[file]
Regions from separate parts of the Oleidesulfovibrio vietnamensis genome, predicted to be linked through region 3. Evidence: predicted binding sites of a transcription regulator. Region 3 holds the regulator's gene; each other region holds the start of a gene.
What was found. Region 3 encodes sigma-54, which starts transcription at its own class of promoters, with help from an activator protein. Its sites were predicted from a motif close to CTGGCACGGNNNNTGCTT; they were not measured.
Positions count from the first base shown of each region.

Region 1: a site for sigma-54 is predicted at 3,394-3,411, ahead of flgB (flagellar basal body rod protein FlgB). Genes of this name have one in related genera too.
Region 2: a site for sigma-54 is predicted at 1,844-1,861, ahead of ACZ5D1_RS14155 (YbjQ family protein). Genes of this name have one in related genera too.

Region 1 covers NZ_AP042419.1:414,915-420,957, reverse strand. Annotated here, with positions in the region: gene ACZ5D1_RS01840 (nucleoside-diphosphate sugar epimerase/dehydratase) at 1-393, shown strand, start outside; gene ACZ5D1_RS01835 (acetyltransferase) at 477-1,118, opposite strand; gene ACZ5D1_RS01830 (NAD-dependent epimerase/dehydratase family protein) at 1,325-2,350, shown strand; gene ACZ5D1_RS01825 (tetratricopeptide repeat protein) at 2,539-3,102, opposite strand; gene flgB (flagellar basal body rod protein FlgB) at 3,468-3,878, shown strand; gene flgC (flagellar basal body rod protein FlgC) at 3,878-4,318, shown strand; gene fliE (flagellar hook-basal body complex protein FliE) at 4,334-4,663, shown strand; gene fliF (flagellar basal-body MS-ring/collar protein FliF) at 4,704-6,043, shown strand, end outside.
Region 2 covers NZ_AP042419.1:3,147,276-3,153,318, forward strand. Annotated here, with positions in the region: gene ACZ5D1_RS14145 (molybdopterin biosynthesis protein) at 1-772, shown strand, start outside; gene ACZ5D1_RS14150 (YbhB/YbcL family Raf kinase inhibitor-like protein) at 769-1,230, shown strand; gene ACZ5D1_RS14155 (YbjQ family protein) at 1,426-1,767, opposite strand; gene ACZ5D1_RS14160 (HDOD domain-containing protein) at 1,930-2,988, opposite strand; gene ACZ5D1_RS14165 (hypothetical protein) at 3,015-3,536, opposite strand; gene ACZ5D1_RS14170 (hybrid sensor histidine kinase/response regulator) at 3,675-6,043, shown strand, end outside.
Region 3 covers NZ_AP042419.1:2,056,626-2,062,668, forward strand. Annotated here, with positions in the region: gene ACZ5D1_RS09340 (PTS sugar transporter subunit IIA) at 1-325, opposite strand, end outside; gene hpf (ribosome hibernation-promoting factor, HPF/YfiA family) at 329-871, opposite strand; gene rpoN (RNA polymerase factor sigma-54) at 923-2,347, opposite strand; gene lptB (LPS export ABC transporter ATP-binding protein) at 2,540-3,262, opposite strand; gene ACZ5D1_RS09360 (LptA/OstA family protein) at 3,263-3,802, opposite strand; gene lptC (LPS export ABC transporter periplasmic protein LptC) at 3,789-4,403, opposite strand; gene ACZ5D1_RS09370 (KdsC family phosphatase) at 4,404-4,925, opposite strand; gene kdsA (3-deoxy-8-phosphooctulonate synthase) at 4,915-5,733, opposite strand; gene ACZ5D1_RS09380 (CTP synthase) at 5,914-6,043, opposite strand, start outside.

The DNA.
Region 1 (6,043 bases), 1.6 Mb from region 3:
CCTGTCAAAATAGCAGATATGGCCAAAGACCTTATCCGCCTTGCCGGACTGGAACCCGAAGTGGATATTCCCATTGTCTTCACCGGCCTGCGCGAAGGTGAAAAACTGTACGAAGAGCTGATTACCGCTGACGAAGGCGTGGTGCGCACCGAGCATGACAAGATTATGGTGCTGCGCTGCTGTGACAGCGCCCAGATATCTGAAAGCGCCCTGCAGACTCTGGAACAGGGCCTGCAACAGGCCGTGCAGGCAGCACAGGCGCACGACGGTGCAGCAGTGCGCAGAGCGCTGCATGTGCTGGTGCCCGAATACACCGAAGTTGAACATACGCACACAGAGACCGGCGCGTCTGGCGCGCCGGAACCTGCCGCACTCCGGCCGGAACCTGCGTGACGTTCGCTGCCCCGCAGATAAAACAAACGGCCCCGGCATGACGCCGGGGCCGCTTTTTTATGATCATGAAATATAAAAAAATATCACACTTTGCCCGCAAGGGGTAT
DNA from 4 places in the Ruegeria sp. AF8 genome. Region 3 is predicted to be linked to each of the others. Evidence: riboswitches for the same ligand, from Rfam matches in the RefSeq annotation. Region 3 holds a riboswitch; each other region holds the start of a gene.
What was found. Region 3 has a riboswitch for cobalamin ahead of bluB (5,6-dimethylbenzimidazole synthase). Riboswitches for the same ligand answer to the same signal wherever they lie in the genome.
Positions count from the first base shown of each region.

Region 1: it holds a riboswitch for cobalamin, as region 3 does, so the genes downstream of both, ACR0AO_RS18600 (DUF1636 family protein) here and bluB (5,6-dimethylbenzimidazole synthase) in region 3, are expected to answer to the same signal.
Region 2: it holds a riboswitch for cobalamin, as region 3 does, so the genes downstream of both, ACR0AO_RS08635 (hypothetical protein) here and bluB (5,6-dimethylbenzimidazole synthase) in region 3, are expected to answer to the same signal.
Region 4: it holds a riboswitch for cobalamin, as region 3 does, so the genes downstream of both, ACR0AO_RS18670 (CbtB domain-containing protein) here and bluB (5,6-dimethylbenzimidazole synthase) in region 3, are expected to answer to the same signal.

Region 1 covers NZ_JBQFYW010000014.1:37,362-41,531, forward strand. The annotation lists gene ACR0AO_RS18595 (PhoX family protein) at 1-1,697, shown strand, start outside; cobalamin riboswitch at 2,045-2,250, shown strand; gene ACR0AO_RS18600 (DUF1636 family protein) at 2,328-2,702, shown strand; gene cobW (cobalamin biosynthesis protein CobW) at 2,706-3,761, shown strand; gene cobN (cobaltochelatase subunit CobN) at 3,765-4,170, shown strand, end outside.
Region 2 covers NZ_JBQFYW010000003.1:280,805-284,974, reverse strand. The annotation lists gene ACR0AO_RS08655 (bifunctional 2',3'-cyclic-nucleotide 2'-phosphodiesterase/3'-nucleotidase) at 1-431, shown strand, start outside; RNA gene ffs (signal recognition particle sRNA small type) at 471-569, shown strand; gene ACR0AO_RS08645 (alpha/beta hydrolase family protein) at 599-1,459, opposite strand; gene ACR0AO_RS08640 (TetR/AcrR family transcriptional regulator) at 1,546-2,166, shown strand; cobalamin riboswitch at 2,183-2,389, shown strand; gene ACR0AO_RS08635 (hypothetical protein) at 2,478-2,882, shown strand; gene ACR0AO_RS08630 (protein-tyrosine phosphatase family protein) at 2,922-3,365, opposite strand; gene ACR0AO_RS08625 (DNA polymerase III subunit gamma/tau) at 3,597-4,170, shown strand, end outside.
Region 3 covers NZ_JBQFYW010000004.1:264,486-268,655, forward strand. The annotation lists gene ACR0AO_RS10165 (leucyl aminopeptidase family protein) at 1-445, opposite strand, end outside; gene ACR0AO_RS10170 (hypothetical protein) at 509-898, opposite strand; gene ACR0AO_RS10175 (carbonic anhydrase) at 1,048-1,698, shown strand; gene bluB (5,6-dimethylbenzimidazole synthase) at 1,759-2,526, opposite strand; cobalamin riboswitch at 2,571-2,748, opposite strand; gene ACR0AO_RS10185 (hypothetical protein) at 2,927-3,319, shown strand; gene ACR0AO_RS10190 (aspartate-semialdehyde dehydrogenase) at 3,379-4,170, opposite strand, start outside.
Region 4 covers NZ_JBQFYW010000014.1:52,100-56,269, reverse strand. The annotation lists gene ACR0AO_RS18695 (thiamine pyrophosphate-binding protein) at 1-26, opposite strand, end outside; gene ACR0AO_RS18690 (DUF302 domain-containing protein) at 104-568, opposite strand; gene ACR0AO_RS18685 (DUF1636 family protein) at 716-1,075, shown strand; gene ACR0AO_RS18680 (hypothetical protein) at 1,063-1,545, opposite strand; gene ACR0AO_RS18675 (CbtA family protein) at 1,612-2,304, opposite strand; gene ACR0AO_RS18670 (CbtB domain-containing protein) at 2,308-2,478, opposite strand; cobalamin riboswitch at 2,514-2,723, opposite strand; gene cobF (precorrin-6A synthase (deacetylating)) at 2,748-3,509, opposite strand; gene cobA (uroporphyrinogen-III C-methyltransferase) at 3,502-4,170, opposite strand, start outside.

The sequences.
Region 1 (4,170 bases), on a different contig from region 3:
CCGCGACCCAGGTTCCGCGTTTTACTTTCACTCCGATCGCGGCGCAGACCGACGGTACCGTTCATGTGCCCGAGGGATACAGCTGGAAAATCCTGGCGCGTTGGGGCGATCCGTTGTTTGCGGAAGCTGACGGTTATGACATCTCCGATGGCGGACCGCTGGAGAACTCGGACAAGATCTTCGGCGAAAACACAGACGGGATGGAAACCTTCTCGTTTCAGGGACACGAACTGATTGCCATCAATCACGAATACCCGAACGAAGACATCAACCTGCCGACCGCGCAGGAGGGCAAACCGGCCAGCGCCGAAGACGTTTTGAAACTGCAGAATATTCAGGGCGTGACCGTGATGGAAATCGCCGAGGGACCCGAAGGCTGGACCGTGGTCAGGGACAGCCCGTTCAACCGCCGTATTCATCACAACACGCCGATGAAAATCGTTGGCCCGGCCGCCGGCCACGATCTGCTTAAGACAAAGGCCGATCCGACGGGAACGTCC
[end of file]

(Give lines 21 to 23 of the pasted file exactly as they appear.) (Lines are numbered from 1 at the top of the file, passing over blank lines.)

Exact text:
Region 4 covers NZ_JBQFYW010000014.1:52,100-56,269, reverse strand. The annotation lists gene ACR0AO_RS18695 (thiamine pyrophosphate-binding protein) at 1-26, opposite strand, end outside; gene ACR0AO_RS18690 (DUF302 domain-containing protein) at 104-568, opposite strand; gene ACR0AO_RS18685 (DUF1636 family protein) at 716-1,075, shown strand; gene ACR0AO_RS18680 (hypothetical protein) at 1,063-1,545, opposite strand; gene ACR0AO_RS18675 (CbtA family protein) at 1,612-2,304, opposite strand; gene ACR0AO_RS18670 (CbtB domain-containing protein) at 2,308-2,478, opposite strand; cobalamin riboswitch at 2,514-2,723, opposite strand; gene cobF (precorrin-6A synthase (deacetylating)) at 2,748-3,509, opposite strand; gene cobA (uroporphyrinogen-III C-methyltransferase) at 3,502-4,170, opposite strand, start outside.

The sequences.
Region 1 (4,170 bases), on a different contig from region 3: